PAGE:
• Painting your walls a semi-gloss or flat white is probably the simplest solution. The flatter the white, the better, as glossy white reflects roughly 55% of the light coming from your source.[2] Titanium white might be your best bet if you do decide to paint.
    • Mylar is highly reflective. It has a reflection rate of roughly 90%, making it a much more efficient coating material than something like aluminum foil. But because mylar reflects light and heat very efficiently, you’ll need to be sure that you have proper ventilation in your grow room.



Lighting and Ventilation

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    Set up your grow lights. They should start out a little higher than the height of your pots, and should have room to be raised to the final height of your plants. There are a million ways to set up or hang the lights and you will need to do what works for your grow area. The simplest method is to either hang them from the bar in your closet or you can also clamp the lights onto something nearby that is the right height.

    • Clamp reflectors are great for using CFLs. The socket is already attached, no wiring or electrical work is really needed, and the housing helps to reflect as much light as possible.[3] Remember that any excess light that doesn’t hit your plants is wasted light.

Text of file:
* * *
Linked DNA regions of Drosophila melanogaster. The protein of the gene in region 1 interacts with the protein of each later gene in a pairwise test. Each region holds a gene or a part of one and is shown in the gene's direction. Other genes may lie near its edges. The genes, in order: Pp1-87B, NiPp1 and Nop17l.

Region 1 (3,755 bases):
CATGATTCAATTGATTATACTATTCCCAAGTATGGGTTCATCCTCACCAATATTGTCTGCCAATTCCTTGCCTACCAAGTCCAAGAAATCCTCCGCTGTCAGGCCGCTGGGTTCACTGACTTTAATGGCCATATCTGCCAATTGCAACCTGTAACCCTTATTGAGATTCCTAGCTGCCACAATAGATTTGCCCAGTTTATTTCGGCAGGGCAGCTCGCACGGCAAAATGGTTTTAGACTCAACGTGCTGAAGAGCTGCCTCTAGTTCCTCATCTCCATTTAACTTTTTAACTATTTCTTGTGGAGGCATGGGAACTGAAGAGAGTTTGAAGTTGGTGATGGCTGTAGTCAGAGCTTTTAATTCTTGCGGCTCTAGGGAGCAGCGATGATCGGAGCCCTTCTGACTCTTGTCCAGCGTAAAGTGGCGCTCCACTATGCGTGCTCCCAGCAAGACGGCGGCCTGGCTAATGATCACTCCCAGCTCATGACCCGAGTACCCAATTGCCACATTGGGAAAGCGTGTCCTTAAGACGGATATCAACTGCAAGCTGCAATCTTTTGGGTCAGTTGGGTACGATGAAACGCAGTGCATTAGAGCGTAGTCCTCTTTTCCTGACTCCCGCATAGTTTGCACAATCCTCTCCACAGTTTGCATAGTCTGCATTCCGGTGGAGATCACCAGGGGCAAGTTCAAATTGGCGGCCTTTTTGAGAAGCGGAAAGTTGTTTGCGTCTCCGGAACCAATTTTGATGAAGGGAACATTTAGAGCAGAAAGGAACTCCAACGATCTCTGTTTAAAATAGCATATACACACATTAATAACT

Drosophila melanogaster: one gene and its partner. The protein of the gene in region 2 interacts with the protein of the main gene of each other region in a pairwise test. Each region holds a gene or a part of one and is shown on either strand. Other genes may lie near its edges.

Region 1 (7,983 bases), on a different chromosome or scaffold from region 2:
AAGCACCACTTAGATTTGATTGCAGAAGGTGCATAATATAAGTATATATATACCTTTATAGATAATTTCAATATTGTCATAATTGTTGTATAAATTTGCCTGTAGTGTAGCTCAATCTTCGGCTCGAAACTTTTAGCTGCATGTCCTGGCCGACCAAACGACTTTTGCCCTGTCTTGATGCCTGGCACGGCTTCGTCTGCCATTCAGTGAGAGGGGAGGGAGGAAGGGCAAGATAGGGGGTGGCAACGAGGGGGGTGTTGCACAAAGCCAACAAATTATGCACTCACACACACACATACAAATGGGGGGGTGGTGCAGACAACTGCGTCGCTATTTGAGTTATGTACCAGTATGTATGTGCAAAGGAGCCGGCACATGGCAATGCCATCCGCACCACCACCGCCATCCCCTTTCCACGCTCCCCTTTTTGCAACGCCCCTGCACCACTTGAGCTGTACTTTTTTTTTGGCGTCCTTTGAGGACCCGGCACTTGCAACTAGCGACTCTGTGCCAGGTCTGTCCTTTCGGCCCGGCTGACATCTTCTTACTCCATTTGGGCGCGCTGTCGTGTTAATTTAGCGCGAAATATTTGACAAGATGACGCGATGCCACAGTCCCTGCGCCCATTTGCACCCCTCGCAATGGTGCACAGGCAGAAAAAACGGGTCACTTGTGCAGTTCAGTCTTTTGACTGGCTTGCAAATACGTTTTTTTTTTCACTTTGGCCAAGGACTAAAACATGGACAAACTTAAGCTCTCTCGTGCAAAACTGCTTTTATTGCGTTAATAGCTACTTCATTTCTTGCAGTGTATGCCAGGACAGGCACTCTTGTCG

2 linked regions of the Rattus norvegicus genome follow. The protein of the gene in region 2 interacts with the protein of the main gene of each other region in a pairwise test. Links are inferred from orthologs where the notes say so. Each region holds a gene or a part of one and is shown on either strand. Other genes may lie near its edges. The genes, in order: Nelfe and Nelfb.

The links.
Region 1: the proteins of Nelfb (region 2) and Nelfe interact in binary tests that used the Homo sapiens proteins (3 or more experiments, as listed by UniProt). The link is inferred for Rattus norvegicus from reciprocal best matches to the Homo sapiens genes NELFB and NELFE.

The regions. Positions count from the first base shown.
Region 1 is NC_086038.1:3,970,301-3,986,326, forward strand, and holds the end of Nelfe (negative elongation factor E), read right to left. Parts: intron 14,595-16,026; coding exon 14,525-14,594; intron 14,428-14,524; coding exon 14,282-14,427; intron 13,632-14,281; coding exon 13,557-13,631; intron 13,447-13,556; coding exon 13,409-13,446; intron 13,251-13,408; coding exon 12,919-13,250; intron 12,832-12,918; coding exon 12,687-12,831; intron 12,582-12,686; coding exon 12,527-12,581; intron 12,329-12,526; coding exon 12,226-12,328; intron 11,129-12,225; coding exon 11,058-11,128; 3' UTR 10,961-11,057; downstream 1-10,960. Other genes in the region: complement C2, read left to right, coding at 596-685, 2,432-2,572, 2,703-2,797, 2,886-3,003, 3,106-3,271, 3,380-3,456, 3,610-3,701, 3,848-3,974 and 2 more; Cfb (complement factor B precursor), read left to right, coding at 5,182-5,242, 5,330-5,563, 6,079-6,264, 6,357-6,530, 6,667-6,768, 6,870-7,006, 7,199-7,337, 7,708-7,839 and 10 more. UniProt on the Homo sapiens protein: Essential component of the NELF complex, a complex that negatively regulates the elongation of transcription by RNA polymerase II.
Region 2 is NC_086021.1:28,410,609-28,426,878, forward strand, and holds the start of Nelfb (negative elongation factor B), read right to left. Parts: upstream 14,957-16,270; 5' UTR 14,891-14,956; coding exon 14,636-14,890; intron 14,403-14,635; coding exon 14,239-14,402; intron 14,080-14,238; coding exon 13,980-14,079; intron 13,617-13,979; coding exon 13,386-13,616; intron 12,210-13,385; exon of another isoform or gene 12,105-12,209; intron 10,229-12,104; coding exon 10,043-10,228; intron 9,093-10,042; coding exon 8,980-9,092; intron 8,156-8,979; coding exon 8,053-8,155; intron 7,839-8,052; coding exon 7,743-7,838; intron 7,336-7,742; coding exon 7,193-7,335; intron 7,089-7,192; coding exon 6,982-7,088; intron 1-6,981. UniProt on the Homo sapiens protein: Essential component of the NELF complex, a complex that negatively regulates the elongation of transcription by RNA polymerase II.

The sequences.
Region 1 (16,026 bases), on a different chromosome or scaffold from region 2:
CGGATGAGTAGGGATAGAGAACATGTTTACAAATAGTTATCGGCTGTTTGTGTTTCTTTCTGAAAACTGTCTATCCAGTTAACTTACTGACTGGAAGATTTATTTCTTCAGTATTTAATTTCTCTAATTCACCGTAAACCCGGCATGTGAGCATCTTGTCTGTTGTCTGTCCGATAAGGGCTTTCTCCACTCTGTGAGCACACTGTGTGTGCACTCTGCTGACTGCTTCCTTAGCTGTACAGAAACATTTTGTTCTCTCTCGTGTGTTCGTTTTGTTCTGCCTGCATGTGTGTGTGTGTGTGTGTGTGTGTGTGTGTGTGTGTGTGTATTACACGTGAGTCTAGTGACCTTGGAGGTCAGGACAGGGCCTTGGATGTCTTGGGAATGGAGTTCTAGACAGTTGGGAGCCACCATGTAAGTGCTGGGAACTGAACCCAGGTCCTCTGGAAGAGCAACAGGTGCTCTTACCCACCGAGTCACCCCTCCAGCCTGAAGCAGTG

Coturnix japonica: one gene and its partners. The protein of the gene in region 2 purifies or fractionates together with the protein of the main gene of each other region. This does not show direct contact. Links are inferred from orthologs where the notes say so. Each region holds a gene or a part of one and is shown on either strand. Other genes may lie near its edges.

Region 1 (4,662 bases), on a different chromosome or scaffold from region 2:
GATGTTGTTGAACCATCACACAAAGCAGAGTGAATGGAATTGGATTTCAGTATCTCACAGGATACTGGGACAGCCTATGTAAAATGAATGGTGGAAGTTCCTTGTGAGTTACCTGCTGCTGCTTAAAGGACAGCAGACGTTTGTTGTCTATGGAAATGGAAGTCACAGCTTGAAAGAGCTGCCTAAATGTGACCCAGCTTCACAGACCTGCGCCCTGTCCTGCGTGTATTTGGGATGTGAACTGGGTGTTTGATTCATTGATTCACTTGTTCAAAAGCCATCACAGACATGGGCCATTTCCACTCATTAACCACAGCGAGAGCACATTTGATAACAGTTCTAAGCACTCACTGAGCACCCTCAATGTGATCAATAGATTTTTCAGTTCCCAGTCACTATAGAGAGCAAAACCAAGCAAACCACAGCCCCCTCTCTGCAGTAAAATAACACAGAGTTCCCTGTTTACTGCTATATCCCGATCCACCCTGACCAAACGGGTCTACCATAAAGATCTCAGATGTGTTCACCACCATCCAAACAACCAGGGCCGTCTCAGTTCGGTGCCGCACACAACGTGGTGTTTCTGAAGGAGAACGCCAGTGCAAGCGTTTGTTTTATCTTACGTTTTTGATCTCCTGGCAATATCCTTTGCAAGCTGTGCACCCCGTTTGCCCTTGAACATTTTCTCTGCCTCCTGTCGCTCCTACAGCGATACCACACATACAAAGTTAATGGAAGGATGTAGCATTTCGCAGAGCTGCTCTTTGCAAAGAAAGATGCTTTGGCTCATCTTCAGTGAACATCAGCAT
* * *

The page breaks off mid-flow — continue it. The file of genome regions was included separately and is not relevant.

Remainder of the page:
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    Make sure your lights are producing at least the minimum, and preferably the ideal, amount of lumens per square foot. Lumens is a unit for the total amount of visible light emitted by a source. Therefore, it’s helpful to talk about how many lumens a source emits, as well as how many lumens your growing operation needs. On an average day, the sun emits about 5,000 to 10,000 lumens per square foot.[4][5]

    • The absolute minimum needed to grow average-sized plants is around 3,000 lumens per square foot. Note that the actual amount of lumens that reach the bottom of your plant will fluctuate depending on the distance of the light source and the reflectivity of the surroundings.
    • The ideal amount for a standard grow operation is somewhere between 7,000 and 10,000 lumens per square foot.[6]
    • To figure out how many lumens per square foot you’re working with, simply divide the total lumens by the total square feet. Say you’re working with two 300-watt CFLs — each with 40,000 lumens — in a 3′ x 3′ x 2′ area. Your total lumens is 80,000 and your total footage is 18′. 80,000 ÷ 18 ≈ 4,400 lumens per square foot.
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    Take care that you don’t burn or overheat your plants with your light source.Having sufficient light will help your marijuana grow tall, healthy, and chronic. But what to do about overheating. The ideal temperature for your grow operation is somewhere between 80 °F (27 °C) and 85 °F (29 °C), with 90 °F (32 °C) being the max.[7] If your temperature is anywhere below this, consider adding a small heater to generate additional heat. If your temperature is anywhere above this, a fan and additional ventilation may need to be added to help provide the perfect growing conditions.